Young adults are being urged by under-18s and celebrities to sign up to vote so they can use the power of the ballot box to tackle the climate and nature crises.
The call comes after the Electoral Commission reveals that a third of young people are not registered to vote, with only 66% of 18 to 19-year-olds and 68% of those aged 20-24 correctly signed up.
Students who are too young to vote are helping launch #ItsOurTime, a politically neutral campaign which aims to motivate young people concerned about climate change to sign up before the registration deadline on November 26.
Celebrities including bands The Foals and The Editors, Radio 1 DJ Clara Afomo, and actor Alex Lawther have also been urging fans and followers to register as part of the campaign.
YouTube star Jack Harries said there were millions of young people across the country who were concerned about climate change but were not registered to vote. He said:
We’ve been told we only have 11 years to radically transform our society to tackle climate change and whoever gets into power will be there for 5 years.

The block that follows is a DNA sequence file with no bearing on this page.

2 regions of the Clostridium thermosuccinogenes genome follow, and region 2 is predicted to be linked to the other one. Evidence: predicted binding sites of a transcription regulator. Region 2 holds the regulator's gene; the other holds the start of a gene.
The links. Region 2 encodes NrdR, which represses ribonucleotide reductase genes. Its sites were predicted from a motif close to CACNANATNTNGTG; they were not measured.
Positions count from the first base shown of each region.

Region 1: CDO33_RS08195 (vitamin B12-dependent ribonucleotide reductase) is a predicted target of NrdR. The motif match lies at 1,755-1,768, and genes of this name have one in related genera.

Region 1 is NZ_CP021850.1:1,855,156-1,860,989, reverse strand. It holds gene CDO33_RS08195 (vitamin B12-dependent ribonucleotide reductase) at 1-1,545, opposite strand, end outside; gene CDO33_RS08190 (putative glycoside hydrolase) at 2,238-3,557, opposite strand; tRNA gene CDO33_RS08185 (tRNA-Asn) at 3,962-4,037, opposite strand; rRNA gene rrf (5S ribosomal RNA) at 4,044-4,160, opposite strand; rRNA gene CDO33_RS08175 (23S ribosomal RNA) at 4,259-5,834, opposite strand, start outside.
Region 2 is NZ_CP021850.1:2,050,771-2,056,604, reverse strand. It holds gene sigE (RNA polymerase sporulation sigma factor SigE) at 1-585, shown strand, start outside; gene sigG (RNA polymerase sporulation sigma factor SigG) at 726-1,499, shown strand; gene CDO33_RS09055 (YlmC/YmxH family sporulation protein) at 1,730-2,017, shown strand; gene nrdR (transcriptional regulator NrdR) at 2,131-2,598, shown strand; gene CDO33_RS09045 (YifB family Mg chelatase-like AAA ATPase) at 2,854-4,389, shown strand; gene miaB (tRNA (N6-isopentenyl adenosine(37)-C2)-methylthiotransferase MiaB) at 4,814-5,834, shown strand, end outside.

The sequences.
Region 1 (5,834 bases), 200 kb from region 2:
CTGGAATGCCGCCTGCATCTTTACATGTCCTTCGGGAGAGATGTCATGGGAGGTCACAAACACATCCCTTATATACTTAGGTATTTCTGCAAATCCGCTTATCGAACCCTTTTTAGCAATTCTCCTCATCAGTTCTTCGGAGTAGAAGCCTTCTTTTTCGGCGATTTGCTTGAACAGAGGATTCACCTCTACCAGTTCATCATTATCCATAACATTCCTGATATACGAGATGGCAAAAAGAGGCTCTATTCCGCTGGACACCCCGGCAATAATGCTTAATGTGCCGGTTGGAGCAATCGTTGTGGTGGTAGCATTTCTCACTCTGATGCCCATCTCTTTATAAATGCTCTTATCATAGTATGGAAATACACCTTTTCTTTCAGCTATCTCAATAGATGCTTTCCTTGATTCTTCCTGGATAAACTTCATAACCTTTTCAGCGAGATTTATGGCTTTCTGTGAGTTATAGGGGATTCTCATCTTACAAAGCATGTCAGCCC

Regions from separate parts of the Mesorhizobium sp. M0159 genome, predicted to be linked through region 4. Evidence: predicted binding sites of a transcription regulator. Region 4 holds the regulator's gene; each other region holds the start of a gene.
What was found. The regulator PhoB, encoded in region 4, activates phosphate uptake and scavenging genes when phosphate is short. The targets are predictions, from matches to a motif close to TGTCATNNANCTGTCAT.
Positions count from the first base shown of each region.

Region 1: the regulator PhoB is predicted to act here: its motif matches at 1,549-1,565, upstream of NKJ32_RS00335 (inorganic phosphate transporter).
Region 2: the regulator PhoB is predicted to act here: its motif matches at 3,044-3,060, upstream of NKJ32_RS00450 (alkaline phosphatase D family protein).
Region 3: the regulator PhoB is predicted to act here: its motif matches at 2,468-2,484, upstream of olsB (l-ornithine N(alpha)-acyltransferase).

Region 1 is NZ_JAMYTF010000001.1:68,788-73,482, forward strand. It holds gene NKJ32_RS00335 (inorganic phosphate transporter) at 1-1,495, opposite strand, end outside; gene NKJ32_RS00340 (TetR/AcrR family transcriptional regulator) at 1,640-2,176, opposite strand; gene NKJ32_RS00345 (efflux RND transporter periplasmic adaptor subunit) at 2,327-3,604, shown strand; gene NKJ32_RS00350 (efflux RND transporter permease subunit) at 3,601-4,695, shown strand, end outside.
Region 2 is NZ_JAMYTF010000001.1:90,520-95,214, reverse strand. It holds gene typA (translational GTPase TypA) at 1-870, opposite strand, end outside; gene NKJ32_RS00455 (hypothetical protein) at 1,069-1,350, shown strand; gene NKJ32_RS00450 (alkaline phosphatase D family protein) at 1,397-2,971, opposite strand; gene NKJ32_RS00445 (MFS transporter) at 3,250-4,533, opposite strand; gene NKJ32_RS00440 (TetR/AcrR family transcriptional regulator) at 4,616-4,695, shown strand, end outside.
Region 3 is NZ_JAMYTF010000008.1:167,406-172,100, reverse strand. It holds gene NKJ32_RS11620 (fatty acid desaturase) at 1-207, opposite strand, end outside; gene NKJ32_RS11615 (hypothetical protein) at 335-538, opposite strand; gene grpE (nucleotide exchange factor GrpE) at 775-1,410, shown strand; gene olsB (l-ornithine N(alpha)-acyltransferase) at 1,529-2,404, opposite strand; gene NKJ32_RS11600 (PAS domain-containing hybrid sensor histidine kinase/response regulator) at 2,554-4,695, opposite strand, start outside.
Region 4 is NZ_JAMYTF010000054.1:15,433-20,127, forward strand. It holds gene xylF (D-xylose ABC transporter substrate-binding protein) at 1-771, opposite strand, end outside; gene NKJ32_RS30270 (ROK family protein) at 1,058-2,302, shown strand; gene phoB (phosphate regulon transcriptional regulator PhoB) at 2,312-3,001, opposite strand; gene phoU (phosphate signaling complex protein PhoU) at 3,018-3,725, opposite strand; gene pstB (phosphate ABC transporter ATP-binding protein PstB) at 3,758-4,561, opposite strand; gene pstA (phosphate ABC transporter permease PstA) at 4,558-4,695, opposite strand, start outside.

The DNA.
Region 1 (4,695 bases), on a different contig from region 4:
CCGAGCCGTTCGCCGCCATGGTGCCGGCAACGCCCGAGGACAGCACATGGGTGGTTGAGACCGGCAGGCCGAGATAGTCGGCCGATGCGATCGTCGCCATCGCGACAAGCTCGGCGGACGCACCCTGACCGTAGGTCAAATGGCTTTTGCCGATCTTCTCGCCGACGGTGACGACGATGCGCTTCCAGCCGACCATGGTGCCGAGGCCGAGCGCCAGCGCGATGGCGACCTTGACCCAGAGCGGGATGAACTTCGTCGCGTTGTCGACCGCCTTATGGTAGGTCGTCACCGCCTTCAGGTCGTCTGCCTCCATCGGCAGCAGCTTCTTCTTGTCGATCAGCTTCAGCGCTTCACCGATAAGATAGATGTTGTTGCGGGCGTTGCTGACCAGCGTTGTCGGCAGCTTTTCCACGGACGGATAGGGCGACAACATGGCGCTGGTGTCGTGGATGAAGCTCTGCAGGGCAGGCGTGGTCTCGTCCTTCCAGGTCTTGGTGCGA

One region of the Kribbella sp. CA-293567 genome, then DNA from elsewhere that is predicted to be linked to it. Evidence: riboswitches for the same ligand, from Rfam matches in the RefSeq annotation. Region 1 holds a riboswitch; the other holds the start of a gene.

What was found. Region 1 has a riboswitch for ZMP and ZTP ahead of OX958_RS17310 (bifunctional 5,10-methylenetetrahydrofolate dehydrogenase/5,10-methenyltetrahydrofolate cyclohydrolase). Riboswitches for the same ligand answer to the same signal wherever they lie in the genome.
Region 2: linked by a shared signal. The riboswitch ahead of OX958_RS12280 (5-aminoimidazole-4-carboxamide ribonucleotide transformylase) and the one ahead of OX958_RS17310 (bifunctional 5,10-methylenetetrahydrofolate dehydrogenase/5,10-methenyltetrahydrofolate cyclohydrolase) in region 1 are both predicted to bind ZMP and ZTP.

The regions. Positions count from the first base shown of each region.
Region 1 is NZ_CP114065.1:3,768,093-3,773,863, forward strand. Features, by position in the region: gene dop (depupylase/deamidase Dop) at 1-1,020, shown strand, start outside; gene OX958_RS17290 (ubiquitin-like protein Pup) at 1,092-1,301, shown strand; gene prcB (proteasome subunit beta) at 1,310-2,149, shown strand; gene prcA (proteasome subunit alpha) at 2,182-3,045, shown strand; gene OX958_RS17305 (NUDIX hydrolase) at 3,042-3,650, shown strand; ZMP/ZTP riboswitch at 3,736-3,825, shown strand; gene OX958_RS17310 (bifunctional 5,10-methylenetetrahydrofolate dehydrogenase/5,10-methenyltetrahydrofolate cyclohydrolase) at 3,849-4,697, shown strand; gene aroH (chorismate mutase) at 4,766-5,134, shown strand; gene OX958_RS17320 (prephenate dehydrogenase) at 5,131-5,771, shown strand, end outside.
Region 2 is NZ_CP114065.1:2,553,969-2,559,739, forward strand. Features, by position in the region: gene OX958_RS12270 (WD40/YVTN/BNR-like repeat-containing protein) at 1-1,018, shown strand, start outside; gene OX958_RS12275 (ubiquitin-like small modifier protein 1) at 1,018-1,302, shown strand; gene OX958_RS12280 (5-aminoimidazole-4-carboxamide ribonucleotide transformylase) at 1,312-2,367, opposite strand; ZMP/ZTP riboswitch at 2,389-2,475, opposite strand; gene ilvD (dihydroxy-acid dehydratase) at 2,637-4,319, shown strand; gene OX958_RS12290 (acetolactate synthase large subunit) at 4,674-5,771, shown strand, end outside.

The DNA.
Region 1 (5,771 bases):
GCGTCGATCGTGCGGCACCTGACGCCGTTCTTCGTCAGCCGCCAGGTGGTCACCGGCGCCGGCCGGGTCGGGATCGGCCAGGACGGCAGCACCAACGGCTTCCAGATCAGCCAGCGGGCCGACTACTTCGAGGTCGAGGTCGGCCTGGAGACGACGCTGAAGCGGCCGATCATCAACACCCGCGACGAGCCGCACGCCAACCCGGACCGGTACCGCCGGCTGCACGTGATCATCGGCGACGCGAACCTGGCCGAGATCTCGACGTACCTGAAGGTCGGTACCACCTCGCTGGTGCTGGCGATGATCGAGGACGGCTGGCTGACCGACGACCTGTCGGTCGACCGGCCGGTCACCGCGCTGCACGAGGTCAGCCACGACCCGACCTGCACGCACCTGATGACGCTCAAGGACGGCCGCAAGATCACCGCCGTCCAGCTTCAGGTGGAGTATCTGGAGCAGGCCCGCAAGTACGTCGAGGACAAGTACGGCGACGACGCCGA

So this is the climate election. If you’re 18 or over and not yet registered to vote, please consider doing so because all of our futures rely on it.
Under-18s from the Birmingham Student Climate Network (SCN) are taking to the streets this weekend to demand action on rising temperatures and encourage those old enough to register.
More than 300 flower pots with seedlings will create a “guerrilla” garden in the city centre, spelling out “Act Now” and labelled with pleas from the youngsters that the future is in adults’ hands and they should register to vote.
Projections of rising tides are also appearing in Glasgow, Edinburgh, Birmingham, Belfast, Cardiff, Newport and Southampton, to highlight the climate crisis and the need to urgent action as part of the campaign.
Aaron Smith, 17, from Birmingham Student Climate Network said:
I want to live in a world where I can breathe clean air and enjoy wildlife in my back garden.
It’s my future that’s on the line. That’s why I’m calling on everyone to register to vote now so that they can decide what my future holds.
Erin Curtis, 16, from Scottish Youth Climate Strike, said:
The climate crisis is the single biggest issue facing our society, and time is running out to do something about it.
The politicians we elect today have the power to take action in order to protect tomorrow.
At my age I don’t get a say in UK elections, but I strongly urge anyone over 18 to register to vote. You have the power to change the status quo, and I really hope you use it.
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